Wednesday, August 17, 2011

Is "free will" a fallacy? (Hint: the fallacy is in its definition)

It is irrelevant how brilliant your demonstration is: if you start with an incorrect hypothesis, your conclusion has no value.

Take Daniel Miessler article concluding free will is an illusion, also mentioned by Sam Harris. His hypothesis is that "true (free) influence on the world"—whatever that "true (free)" designation means—requires the ability to change the previous state of the world or to change the laws that govern the universe.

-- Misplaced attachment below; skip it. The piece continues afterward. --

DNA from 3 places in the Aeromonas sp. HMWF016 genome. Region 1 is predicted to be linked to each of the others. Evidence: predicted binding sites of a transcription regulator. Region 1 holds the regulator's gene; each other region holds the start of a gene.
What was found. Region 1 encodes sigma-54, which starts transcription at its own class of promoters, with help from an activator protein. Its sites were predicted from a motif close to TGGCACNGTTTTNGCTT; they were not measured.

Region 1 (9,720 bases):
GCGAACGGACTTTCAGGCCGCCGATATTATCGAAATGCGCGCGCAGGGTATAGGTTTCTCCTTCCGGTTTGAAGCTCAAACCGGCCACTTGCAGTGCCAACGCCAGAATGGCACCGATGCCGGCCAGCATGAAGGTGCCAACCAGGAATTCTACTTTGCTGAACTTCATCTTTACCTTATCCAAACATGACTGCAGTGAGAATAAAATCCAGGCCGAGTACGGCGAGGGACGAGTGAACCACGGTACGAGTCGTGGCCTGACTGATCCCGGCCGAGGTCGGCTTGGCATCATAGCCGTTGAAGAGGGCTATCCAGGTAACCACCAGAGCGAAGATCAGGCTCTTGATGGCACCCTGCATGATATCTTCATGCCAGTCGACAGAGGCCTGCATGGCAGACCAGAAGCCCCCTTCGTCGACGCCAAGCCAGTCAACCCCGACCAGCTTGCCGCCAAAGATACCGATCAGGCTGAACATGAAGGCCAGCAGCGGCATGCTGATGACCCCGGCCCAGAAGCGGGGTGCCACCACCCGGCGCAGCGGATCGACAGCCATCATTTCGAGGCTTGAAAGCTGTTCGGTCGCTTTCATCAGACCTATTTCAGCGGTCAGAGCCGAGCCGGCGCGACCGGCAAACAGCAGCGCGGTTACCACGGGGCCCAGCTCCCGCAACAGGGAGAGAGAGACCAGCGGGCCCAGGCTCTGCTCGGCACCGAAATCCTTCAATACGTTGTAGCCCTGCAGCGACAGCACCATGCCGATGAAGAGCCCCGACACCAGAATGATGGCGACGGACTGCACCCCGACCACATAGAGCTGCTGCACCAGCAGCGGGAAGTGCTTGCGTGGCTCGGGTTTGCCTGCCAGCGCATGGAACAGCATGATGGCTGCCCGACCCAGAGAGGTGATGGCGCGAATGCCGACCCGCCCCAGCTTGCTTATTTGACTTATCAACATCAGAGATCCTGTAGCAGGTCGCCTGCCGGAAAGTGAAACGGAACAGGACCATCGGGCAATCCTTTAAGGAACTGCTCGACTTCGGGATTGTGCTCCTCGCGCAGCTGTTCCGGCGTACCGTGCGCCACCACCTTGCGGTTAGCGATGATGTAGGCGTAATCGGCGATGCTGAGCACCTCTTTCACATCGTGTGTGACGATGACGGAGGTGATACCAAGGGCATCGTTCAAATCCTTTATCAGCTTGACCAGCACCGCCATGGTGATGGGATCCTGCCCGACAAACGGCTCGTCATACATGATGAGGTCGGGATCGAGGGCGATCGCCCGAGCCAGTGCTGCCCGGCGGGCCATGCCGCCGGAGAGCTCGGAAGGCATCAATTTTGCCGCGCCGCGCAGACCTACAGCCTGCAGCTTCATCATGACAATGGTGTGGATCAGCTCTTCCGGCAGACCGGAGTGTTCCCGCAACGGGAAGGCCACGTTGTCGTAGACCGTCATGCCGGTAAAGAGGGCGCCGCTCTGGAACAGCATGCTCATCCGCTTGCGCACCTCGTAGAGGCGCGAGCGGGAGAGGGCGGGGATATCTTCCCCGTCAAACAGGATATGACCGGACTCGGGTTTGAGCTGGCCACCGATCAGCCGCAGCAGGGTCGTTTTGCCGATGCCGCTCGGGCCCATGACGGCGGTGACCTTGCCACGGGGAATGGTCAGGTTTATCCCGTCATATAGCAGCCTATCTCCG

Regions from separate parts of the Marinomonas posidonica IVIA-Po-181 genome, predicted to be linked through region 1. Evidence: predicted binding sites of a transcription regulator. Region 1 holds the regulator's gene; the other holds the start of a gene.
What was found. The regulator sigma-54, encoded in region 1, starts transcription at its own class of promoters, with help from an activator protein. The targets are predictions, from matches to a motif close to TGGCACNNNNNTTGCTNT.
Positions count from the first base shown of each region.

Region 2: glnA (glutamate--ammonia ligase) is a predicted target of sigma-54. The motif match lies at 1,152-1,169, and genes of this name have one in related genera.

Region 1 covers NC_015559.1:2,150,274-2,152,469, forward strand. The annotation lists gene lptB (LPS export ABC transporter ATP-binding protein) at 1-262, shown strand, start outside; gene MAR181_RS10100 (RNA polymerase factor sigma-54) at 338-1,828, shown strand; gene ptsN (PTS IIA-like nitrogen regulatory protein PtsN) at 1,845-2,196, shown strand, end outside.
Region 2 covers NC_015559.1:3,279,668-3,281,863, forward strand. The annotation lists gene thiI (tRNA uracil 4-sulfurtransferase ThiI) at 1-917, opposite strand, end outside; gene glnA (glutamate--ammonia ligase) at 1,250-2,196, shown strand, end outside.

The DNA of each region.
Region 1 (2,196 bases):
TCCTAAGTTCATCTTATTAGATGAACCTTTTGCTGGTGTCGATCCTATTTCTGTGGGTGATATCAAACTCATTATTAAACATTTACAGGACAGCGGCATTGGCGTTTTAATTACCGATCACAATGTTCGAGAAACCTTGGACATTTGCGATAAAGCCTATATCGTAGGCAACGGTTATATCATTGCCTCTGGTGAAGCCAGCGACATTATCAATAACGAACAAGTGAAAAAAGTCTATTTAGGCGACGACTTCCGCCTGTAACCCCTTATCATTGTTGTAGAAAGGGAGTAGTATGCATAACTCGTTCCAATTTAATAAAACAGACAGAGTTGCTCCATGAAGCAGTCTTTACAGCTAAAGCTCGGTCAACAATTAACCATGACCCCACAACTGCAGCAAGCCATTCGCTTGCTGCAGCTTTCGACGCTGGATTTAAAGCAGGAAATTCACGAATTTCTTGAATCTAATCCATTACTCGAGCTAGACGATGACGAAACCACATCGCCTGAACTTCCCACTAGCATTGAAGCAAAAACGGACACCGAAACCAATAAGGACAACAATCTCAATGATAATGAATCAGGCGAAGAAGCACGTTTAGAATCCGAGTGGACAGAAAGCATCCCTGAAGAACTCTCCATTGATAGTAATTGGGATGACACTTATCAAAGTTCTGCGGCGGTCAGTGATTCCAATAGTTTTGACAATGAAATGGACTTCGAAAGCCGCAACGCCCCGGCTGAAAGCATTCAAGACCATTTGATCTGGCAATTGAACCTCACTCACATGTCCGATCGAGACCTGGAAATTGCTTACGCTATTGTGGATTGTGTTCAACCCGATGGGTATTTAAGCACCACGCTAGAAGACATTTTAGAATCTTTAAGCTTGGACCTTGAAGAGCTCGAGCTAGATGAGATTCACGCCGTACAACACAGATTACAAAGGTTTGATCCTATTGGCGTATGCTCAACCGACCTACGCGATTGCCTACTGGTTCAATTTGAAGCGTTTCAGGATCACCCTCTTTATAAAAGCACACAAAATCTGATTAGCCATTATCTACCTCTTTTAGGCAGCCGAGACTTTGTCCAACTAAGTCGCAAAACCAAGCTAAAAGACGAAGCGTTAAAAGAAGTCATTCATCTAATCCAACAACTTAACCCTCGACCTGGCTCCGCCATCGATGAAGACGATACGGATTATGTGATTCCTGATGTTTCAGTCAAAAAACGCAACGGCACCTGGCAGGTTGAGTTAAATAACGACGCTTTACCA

This is very much at odd with the common understanding of the word influence. Say you fail to see a banana peel on the curb, slip on it, and fail. Wouldn't you say that the banana peel influenced your fall? You would, as without it, most likely, you wouldn't have fallen. And I assure you that the banana peel neither changed the previous state of the world nor changed the laws that govern the universe.

Unfortunately, bending the meaning of words, or even worse, completely omitting definitions, too often plagues discussions on free will.